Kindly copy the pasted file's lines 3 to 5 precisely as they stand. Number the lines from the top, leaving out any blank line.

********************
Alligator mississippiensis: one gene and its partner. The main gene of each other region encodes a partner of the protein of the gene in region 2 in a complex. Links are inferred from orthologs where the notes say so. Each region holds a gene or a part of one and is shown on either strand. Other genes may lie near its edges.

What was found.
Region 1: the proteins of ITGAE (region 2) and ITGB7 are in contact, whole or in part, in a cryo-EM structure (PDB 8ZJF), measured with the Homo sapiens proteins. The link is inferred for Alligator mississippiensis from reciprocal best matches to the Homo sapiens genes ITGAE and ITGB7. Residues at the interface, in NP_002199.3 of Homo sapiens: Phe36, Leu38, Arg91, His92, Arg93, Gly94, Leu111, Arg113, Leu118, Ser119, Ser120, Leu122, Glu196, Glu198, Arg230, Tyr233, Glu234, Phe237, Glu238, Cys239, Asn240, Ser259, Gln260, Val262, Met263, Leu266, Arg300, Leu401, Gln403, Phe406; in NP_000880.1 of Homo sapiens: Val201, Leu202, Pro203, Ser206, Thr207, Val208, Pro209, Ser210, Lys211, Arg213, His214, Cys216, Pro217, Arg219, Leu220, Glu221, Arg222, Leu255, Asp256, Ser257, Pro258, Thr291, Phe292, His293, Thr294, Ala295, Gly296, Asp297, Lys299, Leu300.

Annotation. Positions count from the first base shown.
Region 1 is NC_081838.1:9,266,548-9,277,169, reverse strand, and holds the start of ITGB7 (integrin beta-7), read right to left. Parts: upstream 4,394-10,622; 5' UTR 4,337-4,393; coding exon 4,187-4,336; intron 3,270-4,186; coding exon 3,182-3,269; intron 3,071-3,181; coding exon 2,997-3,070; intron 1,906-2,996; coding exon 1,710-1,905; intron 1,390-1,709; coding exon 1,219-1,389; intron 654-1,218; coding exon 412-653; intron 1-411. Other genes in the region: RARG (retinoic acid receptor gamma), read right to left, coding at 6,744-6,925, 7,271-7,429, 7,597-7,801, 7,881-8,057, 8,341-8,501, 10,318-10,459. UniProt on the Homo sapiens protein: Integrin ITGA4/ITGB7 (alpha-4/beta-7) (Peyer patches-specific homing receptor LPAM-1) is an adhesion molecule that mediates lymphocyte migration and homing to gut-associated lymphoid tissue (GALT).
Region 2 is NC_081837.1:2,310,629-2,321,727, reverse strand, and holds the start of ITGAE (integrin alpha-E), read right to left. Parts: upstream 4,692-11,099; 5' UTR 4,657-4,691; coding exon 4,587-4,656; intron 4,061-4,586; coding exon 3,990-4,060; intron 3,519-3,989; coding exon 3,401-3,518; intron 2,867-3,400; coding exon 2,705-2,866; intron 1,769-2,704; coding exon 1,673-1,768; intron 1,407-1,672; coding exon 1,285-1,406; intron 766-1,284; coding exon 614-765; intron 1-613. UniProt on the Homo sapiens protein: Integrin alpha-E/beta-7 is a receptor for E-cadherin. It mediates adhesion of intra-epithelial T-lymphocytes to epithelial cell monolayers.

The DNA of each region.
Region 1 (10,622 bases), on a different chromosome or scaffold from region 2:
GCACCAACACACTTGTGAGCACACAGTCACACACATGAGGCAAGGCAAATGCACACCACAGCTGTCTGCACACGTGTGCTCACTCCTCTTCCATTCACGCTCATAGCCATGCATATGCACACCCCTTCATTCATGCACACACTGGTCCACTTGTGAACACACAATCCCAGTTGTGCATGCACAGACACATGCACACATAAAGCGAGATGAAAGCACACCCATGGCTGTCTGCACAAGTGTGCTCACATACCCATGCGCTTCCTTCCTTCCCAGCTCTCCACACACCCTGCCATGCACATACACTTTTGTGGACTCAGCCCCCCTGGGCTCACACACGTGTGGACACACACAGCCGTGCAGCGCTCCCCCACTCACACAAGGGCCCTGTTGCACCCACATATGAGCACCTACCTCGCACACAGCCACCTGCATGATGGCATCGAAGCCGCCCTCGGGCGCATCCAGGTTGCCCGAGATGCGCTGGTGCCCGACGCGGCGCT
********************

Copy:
Region 1: the proteins of ITGAE (region 2) and ITGB7 are in contact, whole or in part, in a cryo-EM structure (PDB 8ZJF), measured with the Homo sapiens proteins. The link is inferred for Alligator mississippiensis from reciprocal best matches to the Homo sapiens genes ITGAE and ITGB7. Residues at the interface, in NP_002199.3 of Homo sapiens: Phe36, Leu38, Arg91, His92, Arg93, Gly94, Leu111, Arg113, Leu118, Ser119, Ser120, Leu122, Glu196, Glu198, Arg230, Tyr233, Glu234, Phe237, Glu238, Cys239, Asn240, Ser259, Gln260, Val262, Met263, Leu266, Arg300, Leu401, Gln403, Phe406; in NP_000880.1 of Homo sapiens: Val201, Leu202, Pro203, Ser206, Thr207, Val208, Pro209, Ser210, Lys211, Arg213, His214, Cys216, Pro217, Arg219, Leu220, Glu221, Arg222, Leu255, Asp256, Ser257, Pro258, Thr291, Phe292, His293, Thr294, Ala295, Gly296, Asp297, Lys299, Leu300.

Annotation. Positions count from the first base shown.
Region 1 is NC_081838.1:9,266,548-9,277,169, reverse strand, and holds the start of ITGB7 (integrin beta-7), read right to left. Parts: upstream 4,394-10,622; 5' UTR 4,337-4,393; coding exon 4,187-4,336; intron 3,270-4,186; coding exon 3,182-3,269; intron 3,071-3,181; coding exon 2,997-3,070; intron 1,906-2,996; coding exon 1,710-1,905; intron 1,390-1,709; coding exon 1,219-1,389; intron 654-1,218; coding exon 412-653; intron 1-411. Other genes in the region: RARG (retinoic acid receptor gamma), read right to left, coding at 6,744-6,925, 7,271-7,429, 7,597-7,801, 7,881-8,057, 8,341-8,501, 10,318-10,459. UniProt on the Homo sapiens protein: Integrin ITGA4/ITGB7 (alpha-4/beta-7) (Peyer patches-specific homing receptor LPAM-1) is an adhesion molecule that mediates lymphocyte migration and homing to gut-associated lymphoid tissue (GALT).